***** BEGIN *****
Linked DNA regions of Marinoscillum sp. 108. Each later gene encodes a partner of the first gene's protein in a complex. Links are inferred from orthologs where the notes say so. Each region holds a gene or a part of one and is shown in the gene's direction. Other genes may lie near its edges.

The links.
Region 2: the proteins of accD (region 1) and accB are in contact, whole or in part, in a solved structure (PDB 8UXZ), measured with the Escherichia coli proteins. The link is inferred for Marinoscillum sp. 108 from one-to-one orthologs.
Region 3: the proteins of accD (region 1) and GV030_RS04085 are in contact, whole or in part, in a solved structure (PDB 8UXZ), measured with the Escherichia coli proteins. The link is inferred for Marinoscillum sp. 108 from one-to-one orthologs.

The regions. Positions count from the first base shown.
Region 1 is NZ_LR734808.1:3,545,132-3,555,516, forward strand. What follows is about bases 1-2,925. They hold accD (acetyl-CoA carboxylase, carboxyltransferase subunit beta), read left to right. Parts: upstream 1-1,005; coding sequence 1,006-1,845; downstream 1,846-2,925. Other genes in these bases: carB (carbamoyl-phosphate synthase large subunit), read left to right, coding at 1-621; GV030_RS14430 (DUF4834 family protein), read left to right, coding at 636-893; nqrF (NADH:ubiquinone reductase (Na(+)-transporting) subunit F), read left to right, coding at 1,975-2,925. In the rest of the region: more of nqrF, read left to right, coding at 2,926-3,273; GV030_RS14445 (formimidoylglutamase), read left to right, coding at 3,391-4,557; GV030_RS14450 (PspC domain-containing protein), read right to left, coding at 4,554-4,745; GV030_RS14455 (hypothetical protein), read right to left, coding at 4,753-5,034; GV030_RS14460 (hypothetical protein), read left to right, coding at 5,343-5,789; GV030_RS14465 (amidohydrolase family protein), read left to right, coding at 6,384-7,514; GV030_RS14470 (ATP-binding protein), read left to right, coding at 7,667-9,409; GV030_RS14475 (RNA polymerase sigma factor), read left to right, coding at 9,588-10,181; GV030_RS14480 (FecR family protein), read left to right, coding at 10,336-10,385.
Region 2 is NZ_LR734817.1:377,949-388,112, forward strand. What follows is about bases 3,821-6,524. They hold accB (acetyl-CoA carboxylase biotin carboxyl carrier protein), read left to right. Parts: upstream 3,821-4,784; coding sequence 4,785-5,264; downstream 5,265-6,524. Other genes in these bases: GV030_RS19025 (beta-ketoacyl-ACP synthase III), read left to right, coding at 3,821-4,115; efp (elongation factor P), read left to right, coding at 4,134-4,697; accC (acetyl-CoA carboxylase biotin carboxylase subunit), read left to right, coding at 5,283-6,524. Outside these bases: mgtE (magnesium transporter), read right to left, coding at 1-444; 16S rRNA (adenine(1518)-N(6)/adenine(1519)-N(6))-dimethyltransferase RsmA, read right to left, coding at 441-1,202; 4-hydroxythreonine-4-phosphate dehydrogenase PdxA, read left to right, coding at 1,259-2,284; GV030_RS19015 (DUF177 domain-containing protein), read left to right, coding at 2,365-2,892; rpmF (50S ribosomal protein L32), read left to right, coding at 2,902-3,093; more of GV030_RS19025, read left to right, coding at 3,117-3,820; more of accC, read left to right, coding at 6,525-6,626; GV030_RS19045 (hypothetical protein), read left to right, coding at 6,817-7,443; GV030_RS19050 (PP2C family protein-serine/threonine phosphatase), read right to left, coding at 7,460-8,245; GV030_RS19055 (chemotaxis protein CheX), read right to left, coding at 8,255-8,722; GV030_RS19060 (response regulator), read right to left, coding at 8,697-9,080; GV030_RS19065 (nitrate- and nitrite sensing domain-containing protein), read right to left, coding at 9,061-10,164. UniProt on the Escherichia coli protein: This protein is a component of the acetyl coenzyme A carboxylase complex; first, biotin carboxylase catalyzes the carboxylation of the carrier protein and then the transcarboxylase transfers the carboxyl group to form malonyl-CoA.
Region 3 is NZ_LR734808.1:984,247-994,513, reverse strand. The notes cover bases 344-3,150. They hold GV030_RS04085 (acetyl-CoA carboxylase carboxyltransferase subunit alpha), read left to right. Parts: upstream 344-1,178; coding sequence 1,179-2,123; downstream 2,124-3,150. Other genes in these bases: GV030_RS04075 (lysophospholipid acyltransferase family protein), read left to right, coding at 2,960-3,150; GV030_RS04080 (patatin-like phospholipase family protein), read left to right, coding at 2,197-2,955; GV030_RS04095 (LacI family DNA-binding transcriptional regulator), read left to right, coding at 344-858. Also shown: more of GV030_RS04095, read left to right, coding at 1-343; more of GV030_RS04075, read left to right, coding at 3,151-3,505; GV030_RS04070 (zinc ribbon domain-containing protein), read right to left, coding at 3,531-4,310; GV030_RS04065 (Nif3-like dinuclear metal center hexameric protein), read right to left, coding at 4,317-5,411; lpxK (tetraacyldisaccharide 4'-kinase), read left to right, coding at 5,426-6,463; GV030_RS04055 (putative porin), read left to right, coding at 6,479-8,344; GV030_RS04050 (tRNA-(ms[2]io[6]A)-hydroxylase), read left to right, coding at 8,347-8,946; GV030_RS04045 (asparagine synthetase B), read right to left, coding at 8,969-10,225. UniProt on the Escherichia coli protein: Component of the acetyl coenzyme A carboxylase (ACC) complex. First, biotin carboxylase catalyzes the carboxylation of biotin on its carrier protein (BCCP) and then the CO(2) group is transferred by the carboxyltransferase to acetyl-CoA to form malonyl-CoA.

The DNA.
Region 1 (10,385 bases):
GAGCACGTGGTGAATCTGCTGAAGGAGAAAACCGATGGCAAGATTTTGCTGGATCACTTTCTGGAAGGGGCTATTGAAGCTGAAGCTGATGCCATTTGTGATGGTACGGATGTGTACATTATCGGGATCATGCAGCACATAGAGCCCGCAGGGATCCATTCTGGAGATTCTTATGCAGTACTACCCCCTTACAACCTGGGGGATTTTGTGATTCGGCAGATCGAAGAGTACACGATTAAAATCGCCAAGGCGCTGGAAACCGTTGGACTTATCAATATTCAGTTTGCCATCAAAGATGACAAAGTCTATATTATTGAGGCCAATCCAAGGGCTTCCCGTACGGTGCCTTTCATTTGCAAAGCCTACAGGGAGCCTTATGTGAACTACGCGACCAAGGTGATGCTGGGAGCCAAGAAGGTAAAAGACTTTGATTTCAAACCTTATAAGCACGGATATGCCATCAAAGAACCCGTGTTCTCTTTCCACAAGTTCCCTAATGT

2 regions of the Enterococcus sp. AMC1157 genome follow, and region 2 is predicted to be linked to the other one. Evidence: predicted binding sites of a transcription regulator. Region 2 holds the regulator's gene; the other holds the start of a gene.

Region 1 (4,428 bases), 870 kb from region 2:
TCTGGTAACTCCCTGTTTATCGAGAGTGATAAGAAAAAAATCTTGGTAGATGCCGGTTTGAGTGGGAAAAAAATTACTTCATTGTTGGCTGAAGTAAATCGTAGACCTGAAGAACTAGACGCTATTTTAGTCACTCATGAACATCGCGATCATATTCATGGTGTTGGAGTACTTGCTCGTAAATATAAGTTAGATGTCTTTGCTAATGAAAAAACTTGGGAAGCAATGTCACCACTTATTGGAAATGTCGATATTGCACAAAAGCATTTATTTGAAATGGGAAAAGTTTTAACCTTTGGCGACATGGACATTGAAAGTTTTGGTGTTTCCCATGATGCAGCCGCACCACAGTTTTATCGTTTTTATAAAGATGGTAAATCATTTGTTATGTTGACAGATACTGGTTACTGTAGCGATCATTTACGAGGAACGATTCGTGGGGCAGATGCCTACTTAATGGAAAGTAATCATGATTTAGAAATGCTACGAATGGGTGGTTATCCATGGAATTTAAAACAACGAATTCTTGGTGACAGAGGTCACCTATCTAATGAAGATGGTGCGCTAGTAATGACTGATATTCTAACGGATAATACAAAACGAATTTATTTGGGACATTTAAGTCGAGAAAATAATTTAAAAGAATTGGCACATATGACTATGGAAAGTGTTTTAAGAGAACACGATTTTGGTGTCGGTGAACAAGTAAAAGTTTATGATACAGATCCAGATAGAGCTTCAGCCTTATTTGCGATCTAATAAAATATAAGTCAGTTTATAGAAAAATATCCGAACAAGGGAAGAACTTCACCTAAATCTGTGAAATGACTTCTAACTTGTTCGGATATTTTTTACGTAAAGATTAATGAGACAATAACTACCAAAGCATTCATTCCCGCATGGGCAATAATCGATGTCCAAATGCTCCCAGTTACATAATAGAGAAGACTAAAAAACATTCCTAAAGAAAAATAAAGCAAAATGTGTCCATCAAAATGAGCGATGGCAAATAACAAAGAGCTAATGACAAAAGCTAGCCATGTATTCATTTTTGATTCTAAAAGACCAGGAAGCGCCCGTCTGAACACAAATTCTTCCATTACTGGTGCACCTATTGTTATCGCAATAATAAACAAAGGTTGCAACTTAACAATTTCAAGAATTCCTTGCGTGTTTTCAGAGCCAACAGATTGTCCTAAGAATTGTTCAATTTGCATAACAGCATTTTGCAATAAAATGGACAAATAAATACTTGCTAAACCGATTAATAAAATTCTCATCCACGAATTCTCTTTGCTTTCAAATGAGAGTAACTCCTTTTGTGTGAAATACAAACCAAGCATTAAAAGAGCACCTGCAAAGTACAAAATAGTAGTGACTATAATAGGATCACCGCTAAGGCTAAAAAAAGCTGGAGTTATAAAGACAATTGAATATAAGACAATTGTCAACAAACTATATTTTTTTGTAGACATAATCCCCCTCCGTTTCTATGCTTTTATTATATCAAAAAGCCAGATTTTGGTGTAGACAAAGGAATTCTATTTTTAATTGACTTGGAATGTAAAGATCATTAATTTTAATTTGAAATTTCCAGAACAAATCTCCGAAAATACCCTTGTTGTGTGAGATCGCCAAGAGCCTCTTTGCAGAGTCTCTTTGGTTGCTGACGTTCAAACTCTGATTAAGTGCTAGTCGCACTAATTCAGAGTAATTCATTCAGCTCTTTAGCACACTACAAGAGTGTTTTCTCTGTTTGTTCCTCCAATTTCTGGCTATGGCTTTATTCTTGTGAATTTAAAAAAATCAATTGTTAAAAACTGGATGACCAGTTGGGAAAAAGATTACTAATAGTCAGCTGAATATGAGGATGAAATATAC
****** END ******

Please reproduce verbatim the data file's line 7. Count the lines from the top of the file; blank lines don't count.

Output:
Region 2 is NZ_LR734817.1:377,949-388,112, forward strand. What follows is about bases 3,821-6,524. They hold accB (acetyl-CoA carboxylase biotin carboxyl carrier protein), read left to right. Parts: upstream 3,821-4,784; coding sequence 4,785-5,264; downstream 5,265-6,524. Other genes in these bases: GV030_RS19025 (beta-ketoacyl-ACP synthase III), read left to right, coding at 3,821-4,115; efp (elongation factor P), read left to right, coding at 4,134-4,697; accC (acetyl-CoA carboxylase biotin carboxylase subunit), read left to right, coding at 5,283-6,524. Outside these bases: mgtE (magnesium transporter), read right to left, coding at 1-444; 16S rRNA (adenine(1518)-N(6)/adenine(1519)-N(6))-dimethyltransferase RsmA, read right to left, coding at 441-1,202; 4-hydroxythreonine-4-phosphate dehydrogenase PdxA, read left to right, coding at 1,259-2,284; GV030_RS19015 (DUF177 domain-containing protein), read left to right, coding at 2,365-2,892; rpmF (50S ribosomal protein L32), read left to right, coding at 2,902-3,093; more of GV030_RS19025, read left to right, coding at 3,117-3,820; more of accC, read left to right, coding at 6,525-6,626; GV030_RS19045 (hypothetical protein), read left to right, coding at 6,817-7,443; GV030_RS19050 (PP2C family protein-serine/threonine phosphatase), read right to left, coding at 7,460-8,245; GV030_RS19055 (chemotaxis protein CheX), read right to left, coding at 8,255-8,722; GV030_RS19060 (response regulator), read right to left, coding at 8,697-9,080; GV030_RS19065 (nitrate- and nitrite sensing domain-containing protein), read right to left, coding at 9,061-10,164. UniProt on the Escherichia coli protein: This protein is a component of the acetyl coenzyme A carboxylase complex; first, biotin carboxylase catalyzes the carboxylation of the carrier protein and then the transcarboxylase transfers the carboxyl group to form malonyl-CoA.